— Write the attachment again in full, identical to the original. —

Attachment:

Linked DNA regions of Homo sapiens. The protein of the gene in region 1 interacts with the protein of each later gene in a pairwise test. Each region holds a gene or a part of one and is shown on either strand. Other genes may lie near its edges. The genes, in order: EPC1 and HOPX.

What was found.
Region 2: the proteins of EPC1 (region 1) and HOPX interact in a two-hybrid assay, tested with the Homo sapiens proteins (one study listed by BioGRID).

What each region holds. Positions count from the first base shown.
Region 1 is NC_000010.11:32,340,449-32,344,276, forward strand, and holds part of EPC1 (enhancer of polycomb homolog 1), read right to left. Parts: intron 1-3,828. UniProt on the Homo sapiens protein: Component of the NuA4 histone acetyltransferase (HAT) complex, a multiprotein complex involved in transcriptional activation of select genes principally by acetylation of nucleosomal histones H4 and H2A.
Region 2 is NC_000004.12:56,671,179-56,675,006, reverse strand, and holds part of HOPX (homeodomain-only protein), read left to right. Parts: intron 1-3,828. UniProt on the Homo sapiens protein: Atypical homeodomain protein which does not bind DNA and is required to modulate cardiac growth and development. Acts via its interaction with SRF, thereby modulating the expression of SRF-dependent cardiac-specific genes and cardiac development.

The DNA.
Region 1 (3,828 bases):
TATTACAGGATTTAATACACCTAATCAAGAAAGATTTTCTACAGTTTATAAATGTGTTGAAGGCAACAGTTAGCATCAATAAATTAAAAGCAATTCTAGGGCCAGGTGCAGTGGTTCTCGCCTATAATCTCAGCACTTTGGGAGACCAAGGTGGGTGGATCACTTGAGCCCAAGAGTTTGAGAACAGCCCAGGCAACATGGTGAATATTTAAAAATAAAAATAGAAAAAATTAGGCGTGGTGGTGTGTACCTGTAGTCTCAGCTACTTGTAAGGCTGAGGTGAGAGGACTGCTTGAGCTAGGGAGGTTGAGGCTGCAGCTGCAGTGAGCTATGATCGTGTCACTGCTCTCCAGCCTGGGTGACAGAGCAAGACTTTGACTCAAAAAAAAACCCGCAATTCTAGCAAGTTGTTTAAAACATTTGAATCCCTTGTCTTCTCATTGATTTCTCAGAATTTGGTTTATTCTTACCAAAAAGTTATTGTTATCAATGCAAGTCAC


Linked DNA regions of Homo sapiens. The protein of the gene in region 1 interacts with the protein of each later gene in a pairwise test. Each region holds a gene or a part of one and is shown on either strand. Other genes may lie near its edges. The genes, in order: EPC1 and HOPX.

What was found.
Region 2: the proteins of EPC1 (region 1) and HOPX interact in a two-hybrid assay, tested with the Homo sapiens proteins (one study listed by BioGRID).

What each region holds. Positions count from the first base shown.
Region 1 is NC_000010.11:32,340,449-32,344,276, forward strand, and holds part of EPC1 (enhancer of polycomb homolog 1), read right to left. Parts: intron 1-3,828. UniProt on the Homo sapiens protein: Component of the NuA4 histone acetyltransferase (HAT) complex, a multiprotein complex involved in transcriptional activation of select genes principally by acetylation of nucleosomal histones H4 and H2A.
Region 2 is NC_000004.12:56,671,179-56,675,006, reverse strand, and holds part of HOPX (homeodomain-only protein), read left to right. Parts: intron 1-3,828. UniProt on the Homo sapiens protein: Atypical homeodomain protein which does not bind DNA and is required to modulate cardiac growth and development. Acts via its interaction with SRF, thereby modulating the expression of SRF-dependent cardiac-specific genes and cardiac development.

The DNA.
Region 1 (3,828 bases):
TATTACAGGATTTAATACACCTAATCAAGAAAGATTTTCTACAGTTTATAAATGTGTTGAAGGCAACAGTTAGCATCAATAAATTAAAAGCAATTCTAGGGCCAGGTGCAGTGGTTCTCGCCTATAATCTCAGCACTTTGGGAGACCAAGGTGGGTGGATCACTTGAGCCCAAGAGTTTGAGAACAGCCCAGGCAACATGGTGAATATTTAAAAATAAAAATAGAAAAAATTAGGCGTGGTGGTGTGTACCTGTAGTCTCAGCTACTTGTAAGGCTGAGGTGAGAGGACTGCTTGAGCTAGGGAGGTTGAGGCTGCAGCTGCAGTGAGCTATGATCGTGTCACTGCTCTCCAGCCTGGGTGACAGAGCAAGACTTTGACTCAAAAAAAAACCCGCAATTCTAGCAAGTTGTTTAAAACATTTGAATCCCTTGTCTTCTCATTGATTTCTCAGAATTTGGTTTATTCTTACCAAAAAGTTATTGTTATCAATGCAAGTCAC